As you are no doubt aware, the UK Government are moving ahead to pass the Offensive Weapons Bill, which at the time of writing has progressed to Report stage in the House of Lords. The pending law changes regarding knives, combined with current public feeling regarding knife crime, has created no small amount of uncertainty for both customer and retailer.


The following information is NOT legal advice, and is for information only. We must stress that we are not legal experts, and would advise a person to seek independent legal advice on any matter pertaining to the carrying of a knife or edged tool.


Basic laws on knives

It’s illegal to:

  • sell a knife to anyone under 18, unless it has a folding blade 3 inches long (7.62 cm) or less
  • carry a knife in public without good reason, unless it has a folding blade with a cutting  edge 3 inches long or less
  • carry, buy or sell any type of banned knife
  • use any knife in a threatening way (even a legal knife)



In Scotland, 16 to 18 year olds are allowed to buy cutlery and kitchen knives.


Lock knives

Lock knives are not classed as folding knives and are illegal to carry in public without good reason. Lock knives:

  • have blades that can be locked and refolded only by pressing a button or similar
  • can include multi-tool knives - tools that also contain other devices such as a screwdriver or can opener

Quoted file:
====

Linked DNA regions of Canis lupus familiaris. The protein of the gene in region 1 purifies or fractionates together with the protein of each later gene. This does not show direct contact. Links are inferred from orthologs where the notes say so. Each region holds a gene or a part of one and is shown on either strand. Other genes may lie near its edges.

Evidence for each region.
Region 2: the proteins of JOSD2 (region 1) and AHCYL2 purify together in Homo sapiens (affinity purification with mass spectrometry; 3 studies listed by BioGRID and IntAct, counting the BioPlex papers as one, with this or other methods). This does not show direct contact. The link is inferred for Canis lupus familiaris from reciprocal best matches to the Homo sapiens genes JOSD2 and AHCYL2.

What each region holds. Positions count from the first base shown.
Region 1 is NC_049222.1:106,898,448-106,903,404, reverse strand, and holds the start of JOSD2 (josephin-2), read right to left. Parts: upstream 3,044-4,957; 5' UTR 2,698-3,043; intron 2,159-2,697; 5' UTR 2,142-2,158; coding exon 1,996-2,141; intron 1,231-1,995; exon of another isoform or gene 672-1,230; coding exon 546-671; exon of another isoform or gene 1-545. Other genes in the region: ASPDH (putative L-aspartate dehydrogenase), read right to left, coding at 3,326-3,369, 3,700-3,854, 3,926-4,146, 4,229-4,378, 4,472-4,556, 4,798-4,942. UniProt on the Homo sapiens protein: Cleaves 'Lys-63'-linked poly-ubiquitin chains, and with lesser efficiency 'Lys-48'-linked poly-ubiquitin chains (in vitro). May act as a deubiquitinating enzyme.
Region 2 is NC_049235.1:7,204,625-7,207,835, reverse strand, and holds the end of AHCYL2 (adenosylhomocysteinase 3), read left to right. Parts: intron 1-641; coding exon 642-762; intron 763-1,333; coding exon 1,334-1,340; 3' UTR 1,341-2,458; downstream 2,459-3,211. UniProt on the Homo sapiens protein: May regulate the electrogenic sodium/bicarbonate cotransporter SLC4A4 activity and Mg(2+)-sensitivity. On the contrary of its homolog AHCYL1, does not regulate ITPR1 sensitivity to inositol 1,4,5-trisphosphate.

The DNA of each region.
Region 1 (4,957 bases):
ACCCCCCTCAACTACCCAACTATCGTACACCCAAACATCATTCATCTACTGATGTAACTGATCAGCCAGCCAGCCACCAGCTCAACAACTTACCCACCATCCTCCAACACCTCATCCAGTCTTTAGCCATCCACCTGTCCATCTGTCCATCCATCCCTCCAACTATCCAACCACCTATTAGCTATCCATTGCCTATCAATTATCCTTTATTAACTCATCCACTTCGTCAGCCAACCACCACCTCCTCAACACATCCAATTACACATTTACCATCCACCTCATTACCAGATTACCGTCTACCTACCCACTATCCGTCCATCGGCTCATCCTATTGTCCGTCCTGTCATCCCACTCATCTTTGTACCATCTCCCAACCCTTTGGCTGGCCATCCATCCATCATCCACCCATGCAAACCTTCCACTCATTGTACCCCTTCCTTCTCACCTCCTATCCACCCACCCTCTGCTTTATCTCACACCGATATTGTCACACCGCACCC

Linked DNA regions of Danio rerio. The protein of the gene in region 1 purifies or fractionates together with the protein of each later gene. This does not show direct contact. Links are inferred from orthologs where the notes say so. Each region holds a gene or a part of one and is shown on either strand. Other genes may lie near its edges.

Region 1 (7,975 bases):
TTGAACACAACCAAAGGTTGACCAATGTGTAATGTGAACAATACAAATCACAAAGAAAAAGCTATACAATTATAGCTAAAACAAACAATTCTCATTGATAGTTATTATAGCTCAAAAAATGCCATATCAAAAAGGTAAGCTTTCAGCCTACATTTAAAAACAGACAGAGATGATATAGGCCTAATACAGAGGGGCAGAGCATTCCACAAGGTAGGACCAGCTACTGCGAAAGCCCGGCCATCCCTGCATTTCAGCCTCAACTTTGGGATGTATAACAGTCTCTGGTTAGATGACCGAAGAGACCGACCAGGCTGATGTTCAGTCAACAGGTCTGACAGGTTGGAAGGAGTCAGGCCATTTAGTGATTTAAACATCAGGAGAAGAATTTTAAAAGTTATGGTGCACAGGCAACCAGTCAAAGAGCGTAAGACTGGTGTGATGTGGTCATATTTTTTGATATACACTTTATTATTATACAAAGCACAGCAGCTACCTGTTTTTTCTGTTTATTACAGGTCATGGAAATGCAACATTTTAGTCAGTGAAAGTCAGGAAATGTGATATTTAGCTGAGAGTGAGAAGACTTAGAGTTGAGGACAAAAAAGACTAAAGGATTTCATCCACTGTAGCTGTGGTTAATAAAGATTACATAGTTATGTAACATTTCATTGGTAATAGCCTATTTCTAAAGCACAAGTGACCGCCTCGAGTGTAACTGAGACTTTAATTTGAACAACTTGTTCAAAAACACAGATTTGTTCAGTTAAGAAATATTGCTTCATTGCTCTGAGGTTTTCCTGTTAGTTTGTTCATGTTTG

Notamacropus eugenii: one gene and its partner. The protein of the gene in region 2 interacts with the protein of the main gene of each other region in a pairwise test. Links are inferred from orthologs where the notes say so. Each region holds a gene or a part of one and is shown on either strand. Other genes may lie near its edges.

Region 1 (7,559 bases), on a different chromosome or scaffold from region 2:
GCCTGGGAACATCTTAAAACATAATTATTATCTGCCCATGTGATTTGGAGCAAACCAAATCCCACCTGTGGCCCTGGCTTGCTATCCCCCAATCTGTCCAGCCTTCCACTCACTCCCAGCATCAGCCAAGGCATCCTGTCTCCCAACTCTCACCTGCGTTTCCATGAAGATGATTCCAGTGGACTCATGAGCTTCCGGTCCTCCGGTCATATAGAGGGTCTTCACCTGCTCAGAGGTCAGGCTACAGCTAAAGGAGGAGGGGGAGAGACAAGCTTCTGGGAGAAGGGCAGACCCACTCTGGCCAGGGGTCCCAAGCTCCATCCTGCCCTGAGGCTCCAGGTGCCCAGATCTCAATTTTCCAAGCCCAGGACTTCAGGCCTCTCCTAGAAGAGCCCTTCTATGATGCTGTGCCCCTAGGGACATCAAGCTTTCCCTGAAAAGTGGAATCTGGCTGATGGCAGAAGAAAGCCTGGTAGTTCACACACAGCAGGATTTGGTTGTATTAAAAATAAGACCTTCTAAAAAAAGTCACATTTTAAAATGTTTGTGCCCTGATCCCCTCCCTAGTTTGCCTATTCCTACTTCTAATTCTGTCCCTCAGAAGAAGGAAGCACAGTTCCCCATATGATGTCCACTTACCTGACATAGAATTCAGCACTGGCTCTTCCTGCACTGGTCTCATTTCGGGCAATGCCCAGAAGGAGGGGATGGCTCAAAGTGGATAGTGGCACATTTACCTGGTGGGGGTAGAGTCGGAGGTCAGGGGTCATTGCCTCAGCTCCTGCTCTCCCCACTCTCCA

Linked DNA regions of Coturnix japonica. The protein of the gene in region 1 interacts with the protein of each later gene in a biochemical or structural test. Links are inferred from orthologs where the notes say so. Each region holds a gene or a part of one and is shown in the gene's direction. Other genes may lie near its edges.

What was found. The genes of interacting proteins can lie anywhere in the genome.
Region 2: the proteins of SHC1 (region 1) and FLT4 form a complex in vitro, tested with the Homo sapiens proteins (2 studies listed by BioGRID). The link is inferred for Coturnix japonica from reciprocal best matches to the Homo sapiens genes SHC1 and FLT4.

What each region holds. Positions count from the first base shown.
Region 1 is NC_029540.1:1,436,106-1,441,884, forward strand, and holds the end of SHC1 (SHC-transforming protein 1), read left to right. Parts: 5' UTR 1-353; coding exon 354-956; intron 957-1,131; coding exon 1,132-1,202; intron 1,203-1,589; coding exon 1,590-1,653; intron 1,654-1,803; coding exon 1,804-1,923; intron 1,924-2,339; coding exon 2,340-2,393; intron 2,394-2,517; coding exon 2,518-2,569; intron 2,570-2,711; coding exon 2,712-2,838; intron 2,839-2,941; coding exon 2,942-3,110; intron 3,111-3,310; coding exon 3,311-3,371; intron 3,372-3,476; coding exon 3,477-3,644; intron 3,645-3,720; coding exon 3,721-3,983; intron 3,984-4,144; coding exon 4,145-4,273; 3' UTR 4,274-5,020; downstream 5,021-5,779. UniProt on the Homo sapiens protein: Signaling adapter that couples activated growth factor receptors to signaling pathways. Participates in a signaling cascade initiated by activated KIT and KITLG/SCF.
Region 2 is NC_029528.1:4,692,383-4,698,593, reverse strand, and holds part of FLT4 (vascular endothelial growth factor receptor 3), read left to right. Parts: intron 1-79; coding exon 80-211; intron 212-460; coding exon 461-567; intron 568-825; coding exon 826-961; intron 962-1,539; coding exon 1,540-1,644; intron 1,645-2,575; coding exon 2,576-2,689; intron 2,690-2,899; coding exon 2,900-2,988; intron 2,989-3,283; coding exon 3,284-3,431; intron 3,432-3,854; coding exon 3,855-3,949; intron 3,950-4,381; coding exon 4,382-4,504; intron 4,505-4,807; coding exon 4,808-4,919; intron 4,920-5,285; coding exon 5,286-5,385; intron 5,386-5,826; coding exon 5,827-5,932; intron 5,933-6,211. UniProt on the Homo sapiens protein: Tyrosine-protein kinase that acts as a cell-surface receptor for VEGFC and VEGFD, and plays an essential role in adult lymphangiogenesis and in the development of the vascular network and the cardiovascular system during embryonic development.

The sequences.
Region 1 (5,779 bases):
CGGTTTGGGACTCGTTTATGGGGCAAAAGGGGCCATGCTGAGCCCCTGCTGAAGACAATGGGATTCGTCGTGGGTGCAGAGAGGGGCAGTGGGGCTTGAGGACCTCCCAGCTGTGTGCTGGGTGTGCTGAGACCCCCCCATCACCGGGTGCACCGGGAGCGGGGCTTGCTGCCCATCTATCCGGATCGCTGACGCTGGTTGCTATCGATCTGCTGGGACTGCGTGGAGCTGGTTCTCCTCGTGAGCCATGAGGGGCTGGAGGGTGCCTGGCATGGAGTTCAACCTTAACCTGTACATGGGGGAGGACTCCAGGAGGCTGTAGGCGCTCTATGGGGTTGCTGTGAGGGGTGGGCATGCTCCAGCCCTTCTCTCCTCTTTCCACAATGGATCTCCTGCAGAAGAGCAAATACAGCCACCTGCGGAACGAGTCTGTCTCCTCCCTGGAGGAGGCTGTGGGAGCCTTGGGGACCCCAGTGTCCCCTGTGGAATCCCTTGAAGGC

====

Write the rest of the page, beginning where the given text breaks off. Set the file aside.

Good reasons for carrying a knife or weapon

Examples of good reasons to carry a knife or weapon in public can include:

  • taking knives you use at work to and from work
  • taking it to a gallery or museum to be exhibited
  • if it’ll be used for theatre, film, television, historical reenactment or religious purposes, for example the kirpan some Sikhs carry        
  • if it’ll be used in a demonstration or to teach someone how to use it

A court will decide if you’ve got a good reason to carry a knife or a weapon if you’re charged with carrying it illegally.


Reasonable grounds for carrying a knife or edged tool, would be a requirement for the use of the tool for lawful purposes. A carpenter, a farmer, a gamekeeper or a member of the Sealed Knot Reenactment Society would have good reasons for the carrying of a knife, for example.

Anglers, campers, backpackers and bushcrafters could also argue reasonable grounds for carrying a knife, but be aware that in built-up areas your reasonable grounds for carrying a knife could diminish significantly.


A non-locking folding knife is an exception to the law, but even here one must also be aware of one’s responsibilities to act reasonably. Taking a three-inch non-locking folding knife into a pub or a shop for example, could be asking for trouble. An airport or government building could have more stringent prohibitions, and it is always advisable to check the relevant law for any public place that you may visit whilst carrying a knife or edged tool.


Likewise, simply forgetting that you have a knife on your belt or rucksack, or in your car, could also leave you liable to arrest and prosecution should you fail to convince the police officer of a good reason for carrying. People have been successfully prosecuted for keeping a locking, folding multi-tool in the glove compartment of their car.


Should you have any doubts about a knife or edged tool that you own, you can seek further advice from your local police station.

We hope the foregoing helps clarify a few of the uncertainties around UK Knife Law. Although it will be down to the discretion of the police officer or official should you be stopped, if you have good reason, the likelihood is that you will be okay. Here is a link to help:-



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Product no.: 15107
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